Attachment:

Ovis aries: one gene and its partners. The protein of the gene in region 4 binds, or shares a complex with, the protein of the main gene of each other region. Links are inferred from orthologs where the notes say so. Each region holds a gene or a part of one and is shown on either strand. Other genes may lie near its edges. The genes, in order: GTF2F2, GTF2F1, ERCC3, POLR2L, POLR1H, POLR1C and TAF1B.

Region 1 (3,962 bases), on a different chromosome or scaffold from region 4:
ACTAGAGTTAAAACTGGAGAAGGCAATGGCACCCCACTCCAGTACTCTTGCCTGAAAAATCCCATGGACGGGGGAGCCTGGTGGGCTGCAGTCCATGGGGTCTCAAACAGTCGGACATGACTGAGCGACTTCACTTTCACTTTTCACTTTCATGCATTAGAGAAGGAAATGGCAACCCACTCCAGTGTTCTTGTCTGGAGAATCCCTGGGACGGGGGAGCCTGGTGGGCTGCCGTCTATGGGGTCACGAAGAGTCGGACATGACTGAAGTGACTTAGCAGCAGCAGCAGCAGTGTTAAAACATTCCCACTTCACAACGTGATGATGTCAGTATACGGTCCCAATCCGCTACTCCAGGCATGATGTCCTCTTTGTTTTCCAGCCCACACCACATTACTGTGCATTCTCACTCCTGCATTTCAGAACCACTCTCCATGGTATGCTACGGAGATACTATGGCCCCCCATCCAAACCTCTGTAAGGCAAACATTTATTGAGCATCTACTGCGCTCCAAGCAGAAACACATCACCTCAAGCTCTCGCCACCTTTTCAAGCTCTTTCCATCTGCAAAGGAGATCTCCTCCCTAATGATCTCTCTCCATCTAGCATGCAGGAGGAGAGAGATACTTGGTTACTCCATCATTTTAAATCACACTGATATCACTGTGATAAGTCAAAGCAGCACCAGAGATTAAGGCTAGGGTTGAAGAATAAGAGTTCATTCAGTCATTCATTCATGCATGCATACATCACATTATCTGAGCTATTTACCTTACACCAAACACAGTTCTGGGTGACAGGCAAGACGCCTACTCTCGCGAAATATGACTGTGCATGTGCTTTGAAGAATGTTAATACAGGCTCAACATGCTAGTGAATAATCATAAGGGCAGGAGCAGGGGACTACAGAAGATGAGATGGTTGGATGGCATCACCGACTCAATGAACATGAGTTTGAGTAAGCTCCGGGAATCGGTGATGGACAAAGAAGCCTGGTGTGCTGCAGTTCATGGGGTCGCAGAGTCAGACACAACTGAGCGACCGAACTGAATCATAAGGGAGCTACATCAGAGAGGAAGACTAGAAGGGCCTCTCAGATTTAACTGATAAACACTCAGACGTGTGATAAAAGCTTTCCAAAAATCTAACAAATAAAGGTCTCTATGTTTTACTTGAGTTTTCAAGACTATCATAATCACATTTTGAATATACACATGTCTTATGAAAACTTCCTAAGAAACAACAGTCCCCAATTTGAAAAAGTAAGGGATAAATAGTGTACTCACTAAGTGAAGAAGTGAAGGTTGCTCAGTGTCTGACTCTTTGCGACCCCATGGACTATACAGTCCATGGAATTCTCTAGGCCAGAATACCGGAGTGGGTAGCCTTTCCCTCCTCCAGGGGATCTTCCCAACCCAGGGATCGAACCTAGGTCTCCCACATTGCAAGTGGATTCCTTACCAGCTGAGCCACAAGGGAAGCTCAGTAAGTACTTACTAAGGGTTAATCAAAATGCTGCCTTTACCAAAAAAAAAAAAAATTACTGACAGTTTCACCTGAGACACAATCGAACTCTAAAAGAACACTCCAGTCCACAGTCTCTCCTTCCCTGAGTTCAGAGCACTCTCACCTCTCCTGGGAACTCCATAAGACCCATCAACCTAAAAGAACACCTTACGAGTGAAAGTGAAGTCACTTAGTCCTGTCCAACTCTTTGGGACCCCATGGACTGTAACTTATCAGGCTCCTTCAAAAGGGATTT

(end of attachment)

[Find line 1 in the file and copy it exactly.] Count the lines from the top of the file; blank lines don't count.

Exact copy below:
Ovis aries: one gene and its partners. The protein of the gene in region 4 binds, or shares a complex with, the protein of the main gene of each other region. Links are inferred from orthologs where the notes say so. Each region holds a gene or a part of one and is shown on either strand. Other genes may lie near its edges. The genes, in order: GTF2F2, GTF2F1, ERCC3, POLR2L, POLR1H, POLR1C and TAF1B.